The Walker family
The Walker family was very extensive in Co. Armagh in the eighteenth and nineteenth centuries. Many of that name farmed in the area. However, the single most famous individual in Ireland was the Reverend George Walker, who led, with others, the resistance of the people of Derry during the three-month siege by the army of king James II in 1689. George wrote a famous pamphlet called A True Account of the Siege of London-Derry and was feted by Londoners and Parliament when he visited England. He was present at the Battle of the Boyne the following year and was killed by a musket ball.
Because of his fame, many northern Irish families claim to be descended from him, and the Sinclairs are no exception. It is known that William Sinclair married Ellen Walker in 1840, and her father was Abraham Walker of Richhill, and his father was Thomas (Tom) Walker of Richhill (1747-1813). Tom Walker’s father was Abraham Walker of Annahill, and then of Ballyleany, near Richhill, who lived from 1724 until 1786, according to his gravestone at St. Aidan’s Church, Kilmore. This, though, is where the ancestral trail currently ends.
The Rev. George Walker had four sons, the eldest of whom was John Alexander Walker, a collector of customs at Dundalk, Robert, George who died in 1728, and Thomas, who died in 1712 at Ottley, near Leeds. John Alexander received a grant of £2000 from the Irish Parliament and an annual pension of £200 until the reign of king George I. He had two sons, Alexander who married Mary Nixon in Co. Cavan and another who lived in Derry. So far, though, no direct link can be made between any of George Walker’s surviving sons and Abraham Walker of Ballyleany, nor between Abraham and the descendants of Godfrey Walker, George’s brother and High Sheriff of Armagh in 1678, and another brother, Gervase. This, though, does not mean that the Richhill Walkers are unrelated to the Derry family, just that it has been impossible to prove they are.
Abraham Walker of Richhill (1791-1827)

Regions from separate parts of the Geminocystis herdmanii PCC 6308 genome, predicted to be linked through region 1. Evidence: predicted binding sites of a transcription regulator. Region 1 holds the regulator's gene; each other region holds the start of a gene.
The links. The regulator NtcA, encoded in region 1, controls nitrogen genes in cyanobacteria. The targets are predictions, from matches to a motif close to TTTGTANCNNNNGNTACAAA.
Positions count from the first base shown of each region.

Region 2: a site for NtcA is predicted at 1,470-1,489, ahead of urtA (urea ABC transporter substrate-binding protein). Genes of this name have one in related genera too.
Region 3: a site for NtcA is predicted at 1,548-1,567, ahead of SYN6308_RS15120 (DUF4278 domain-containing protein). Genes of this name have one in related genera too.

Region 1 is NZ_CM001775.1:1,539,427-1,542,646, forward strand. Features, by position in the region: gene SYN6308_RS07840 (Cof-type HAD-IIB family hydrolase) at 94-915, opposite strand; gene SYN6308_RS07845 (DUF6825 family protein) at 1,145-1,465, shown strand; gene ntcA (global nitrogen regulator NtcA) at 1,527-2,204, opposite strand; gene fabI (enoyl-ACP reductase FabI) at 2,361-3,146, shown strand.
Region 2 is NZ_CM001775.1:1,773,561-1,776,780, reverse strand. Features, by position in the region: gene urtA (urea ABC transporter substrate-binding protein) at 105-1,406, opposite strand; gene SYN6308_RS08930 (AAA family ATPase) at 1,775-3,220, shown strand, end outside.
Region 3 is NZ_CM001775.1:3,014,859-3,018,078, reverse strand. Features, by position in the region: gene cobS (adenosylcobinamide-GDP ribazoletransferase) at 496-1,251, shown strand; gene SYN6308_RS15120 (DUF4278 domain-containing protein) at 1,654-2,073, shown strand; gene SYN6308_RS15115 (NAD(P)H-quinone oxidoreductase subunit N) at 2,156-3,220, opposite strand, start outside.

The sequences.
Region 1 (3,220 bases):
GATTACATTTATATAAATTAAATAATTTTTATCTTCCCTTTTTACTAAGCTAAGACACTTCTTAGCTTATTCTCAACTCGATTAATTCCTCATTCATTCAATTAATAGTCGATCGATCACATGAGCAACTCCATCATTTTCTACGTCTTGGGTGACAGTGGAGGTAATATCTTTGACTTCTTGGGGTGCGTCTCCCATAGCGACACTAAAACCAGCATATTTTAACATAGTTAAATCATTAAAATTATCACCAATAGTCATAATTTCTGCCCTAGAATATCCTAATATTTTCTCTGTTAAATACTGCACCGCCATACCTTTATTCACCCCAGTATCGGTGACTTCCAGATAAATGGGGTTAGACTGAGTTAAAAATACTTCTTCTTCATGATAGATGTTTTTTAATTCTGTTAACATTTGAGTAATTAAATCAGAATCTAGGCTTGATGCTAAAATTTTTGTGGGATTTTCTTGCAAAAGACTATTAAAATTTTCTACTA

Abraham and his father Tom were linen merchants in Richhill when linen production was at its height in the north of Ireland. Rich Hill, formerly known as Legacorry, was the best place to buy linen cloth and was used by residents of Armagh to buy clothing and food. However, by 1835, a few years after Abraham died, it had become a backwater, with just a few people attending a Saturday market. Apparently, this was a result of hostility by the Quakers, who deserted the town after one of their members had been killed in a riot there.
Tom Walker had seventeen children, which, even by the standards of the time was a lot. Unlike “Old Jack” Redmond, who amassed a fortune by “a strict and undeviating regard to sobriety and industry”, Abraham was a very different type of person. He died just a year after Old Jack, at the young age of 36 years:
He was an emblem of gentleness, meekness, and kindness, a loving husband, a tender parent and an honest man. He has left a loving wife and a large family of small and promising children to deplore his loss.
In 1827, his wife Jane was left to bring up alone John Walker Redmond Walker (11 years old), Ellen (9 years), Thomas (7 years, who was to marry Elizabeth Sinton), Mary Jane (7 years), Anne Elizabeth (4 years, who was to marry William Browne), and doubtless a number more. It is not known for sure when Jane died, but there is a record of a Jane Walker of Creenagh being buried at Kilmore in 1856, aged 61 years.
Ellen married William Sinclair in 1840 at Grange House and then moved to Newry. Abraham Redmond Walker, probably another of Ellen’s brothers, joined William in his milling business and later set up on his own in Newry, retiring, like William, to Warrenpoint. The remaining Walker Redmonds, as they were known in the Richhill area, lived a riotous life, “living like like gentlemen of leisure, doing no work”, and squandering the fortune and estate left to them by Old Jack.